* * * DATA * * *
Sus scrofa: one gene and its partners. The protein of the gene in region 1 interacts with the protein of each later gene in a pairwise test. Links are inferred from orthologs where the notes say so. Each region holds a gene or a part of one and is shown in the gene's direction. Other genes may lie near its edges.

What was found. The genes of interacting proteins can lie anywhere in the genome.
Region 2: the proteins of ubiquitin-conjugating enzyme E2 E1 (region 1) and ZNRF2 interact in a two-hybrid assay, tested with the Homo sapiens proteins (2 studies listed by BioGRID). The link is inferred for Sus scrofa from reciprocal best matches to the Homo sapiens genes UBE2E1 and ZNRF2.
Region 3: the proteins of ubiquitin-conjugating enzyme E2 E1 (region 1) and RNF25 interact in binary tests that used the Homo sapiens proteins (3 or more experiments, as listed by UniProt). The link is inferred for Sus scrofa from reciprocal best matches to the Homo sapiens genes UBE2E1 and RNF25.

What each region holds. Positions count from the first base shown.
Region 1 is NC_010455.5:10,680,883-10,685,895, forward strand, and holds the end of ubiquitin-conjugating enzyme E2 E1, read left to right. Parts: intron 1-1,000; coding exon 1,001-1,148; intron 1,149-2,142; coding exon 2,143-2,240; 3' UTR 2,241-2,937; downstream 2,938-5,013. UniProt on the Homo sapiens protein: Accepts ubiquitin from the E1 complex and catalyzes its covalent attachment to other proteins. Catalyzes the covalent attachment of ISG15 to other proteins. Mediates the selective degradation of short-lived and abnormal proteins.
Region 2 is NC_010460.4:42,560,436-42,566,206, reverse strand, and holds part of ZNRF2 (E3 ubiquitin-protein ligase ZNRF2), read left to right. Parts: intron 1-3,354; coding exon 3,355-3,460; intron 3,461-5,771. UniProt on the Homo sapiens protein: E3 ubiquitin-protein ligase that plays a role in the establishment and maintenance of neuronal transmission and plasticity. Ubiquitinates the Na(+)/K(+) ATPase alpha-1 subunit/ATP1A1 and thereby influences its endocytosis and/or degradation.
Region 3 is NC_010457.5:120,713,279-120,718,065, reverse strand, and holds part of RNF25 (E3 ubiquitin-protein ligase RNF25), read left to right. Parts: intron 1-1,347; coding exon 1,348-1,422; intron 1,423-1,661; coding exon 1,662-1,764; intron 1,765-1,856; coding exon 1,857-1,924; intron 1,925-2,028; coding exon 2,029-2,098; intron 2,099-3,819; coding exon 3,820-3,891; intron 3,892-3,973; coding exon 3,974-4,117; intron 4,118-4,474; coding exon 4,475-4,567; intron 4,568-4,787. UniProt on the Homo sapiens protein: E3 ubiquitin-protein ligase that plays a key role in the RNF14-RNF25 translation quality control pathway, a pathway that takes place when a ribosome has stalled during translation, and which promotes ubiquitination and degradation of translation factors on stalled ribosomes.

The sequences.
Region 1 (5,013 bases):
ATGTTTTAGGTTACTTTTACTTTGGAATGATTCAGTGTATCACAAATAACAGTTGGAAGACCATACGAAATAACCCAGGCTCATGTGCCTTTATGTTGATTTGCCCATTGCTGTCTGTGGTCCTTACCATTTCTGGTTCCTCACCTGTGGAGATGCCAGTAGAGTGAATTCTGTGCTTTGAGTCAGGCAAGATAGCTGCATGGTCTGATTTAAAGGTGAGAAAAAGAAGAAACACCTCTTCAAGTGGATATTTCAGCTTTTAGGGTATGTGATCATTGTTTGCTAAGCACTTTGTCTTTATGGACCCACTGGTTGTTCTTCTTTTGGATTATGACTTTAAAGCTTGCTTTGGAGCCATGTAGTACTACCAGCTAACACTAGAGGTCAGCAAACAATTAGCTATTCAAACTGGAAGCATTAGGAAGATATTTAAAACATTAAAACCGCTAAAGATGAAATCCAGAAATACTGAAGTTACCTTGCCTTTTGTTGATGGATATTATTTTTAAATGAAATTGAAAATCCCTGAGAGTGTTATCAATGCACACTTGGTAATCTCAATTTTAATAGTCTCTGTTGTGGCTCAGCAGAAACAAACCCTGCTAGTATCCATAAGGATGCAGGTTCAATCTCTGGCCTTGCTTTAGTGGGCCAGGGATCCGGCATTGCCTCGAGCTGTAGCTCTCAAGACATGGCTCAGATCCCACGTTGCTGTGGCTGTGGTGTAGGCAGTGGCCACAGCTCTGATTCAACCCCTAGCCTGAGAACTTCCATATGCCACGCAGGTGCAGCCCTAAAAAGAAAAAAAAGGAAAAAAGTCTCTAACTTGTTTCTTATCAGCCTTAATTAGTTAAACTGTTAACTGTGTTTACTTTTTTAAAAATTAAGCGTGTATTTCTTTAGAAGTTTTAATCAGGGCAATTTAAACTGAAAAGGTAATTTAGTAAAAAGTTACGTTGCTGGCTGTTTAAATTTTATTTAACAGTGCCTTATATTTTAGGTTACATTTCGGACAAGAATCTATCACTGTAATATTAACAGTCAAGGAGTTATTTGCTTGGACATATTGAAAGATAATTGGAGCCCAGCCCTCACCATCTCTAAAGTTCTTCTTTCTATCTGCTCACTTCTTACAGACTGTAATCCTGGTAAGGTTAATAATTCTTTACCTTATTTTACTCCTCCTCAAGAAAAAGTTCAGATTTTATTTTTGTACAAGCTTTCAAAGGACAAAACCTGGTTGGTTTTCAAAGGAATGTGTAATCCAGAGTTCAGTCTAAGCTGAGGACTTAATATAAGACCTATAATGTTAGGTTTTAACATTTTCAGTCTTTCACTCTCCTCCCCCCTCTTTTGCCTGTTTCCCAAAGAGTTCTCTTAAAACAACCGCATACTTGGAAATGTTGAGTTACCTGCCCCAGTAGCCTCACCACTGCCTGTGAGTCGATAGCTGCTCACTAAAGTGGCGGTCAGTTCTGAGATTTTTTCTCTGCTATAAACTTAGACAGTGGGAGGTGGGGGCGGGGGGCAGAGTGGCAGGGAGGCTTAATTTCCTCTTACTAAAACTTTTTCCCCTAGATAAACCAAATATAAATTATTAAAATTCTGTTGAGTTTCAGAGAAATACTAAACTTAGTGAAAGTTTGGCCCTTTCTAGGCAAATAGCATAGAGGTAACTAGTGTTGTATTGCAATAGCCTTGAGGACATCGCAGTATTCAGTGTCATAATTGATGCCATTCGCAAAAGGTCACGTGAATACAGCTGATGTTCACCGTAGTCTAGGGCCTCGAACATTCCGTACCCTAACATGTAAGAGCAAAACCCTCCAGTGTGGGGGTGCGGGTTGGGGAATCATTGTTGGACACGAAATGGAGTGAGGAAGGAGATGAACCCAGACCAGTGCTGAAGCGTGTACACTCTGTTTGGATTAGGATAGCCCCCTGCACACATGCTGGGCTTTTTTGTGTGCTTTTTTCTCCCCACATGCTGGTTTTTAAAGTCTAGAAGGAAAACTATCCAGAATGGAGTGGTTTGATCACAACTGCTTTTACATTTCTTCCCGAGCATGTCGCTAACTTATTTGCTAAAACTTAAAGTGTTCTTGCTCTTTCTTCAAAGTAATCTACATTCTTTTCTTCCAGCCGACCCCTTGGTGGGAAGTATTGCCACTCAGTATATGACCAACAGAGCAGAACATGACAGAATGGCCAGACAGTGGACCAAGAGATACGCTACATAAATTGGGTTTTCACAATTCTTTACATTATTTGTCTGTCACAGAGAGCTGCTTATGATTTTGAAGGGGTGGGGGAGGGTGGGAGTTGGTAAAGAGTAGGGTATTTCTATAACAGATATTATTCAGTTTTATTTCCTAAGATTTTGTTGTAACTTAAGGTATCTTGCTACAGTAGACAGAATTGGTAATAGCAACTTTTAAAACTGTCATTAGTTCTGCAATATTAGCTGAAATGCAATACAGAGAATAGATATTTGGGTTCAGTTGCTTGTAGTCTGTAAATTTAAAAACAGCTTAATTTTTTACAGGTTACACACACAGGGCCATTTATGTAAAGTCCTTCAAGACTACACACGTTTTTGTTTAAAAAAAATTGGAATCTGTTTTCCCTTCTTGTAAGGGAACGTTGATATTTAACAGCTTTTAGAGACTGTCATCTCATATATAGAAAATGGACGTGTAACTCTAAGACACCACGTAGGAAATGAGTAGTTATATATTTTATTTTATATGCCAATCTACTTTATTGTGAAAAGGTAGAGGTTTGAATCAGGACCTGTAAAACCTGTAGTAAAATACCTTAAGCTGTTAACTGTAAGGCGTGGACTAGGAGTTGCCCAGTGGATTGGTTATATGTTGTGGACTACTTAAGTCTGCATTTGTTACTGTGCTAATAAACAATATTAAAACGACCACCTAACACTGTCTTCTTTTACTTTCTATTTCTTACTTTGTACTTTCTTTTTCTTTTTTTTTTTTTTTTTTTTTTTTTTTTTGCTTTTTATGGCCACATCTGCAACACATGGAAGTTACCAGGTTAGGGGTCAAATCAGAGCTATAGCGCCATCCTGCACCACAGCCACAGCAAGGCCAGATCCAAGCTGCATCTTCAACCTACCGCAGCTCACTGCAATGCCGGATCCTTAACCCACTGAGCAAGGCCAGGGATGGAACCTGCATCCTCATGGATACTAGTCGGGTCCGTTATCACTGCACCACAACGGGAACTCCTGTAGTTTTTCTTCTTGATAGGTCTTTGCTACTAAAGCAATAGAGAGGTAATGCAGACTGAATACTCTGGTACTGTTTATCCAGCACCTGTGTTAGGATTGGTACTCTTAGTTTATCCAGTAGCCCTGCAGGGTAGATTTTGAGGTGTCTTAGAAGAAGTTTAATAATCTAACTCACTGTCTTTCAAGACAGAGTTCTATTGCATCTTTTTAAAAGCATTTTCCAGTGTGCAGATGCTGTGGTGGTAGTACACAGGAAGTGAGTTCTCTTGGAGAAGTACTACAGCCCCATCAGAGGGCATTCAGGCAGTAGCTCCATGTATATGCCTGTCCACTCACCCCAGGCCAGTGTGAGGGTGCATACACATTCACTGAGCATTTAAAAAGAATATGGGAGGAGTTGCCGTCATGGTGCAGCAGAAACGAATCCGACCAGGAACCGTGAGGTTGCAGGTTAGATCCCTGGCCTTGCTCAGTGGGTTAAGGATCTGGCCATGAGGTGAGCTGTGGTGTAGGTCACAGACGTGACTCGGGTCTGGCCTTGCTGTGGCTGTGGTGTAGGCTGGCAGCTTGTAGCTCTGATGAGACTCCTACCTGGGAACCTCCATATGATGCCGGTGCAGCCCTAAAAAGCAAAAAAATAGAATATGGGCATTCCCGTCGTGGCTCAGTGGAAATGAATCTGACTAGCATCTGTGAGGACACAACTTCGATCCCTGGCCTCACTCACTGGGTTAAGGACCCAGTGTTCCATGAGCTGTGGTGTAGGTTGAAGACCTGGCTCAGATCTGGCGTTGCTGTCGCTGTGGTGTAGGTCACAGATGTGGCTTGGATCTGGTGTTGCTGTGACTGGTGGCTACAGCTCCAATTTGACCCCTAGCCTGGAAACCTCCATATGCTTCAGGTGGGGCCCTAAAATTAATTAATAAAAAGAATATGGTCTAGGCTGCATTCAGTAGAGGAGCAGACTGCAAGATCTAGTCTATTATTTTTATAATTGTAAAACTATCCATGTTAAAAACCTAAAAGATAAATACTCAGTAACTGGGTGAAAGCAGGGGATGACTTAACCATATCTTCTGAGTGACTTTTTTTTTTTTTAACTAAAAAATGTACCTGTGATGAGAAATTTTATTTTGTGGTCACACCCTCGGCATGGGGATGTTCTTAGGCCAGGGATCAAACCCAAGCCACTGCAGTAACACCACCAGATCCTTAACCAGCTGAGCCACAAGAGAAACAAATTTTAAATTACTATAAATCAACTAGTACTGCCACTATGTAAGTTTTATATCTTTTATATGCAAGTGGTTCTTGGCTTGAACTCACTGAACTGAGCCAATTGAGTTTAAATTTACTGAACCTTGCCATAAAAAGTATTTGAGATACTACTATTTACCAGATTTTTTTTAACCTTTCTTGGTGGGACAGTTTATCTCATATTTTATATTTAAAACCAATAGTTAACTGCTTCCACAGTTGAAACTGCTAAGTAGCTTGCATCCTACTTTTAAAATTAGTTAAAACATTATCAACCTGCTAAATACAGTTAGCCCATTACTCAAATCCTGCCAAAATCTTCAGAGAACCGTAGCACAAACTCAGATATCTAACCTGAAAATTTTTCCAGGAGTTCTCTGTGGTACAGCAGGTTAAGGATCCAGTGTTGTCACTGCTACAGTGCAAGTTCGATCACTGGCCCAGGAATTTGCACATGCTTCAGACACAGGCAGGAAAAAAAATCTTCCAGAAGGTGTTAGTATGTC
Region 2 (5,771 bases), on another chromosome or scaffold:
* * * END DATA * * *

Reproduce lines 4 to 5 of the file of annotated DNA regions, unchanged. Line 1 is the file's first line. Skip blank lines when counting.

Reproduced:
Region 3: the proteins of ubiquitin-conjugating enzyme E2 E1 (region 1) and RNF25 interact in binary tests that used the Homo sapiens proteins (3 or more experiments, as listed by UniProt). The link is inferred for Sus scrofa from reciprocal best matches to the Homo sapiens genes UBE2E1 and RNF25.

What each region holds. Positions count from the first base shown.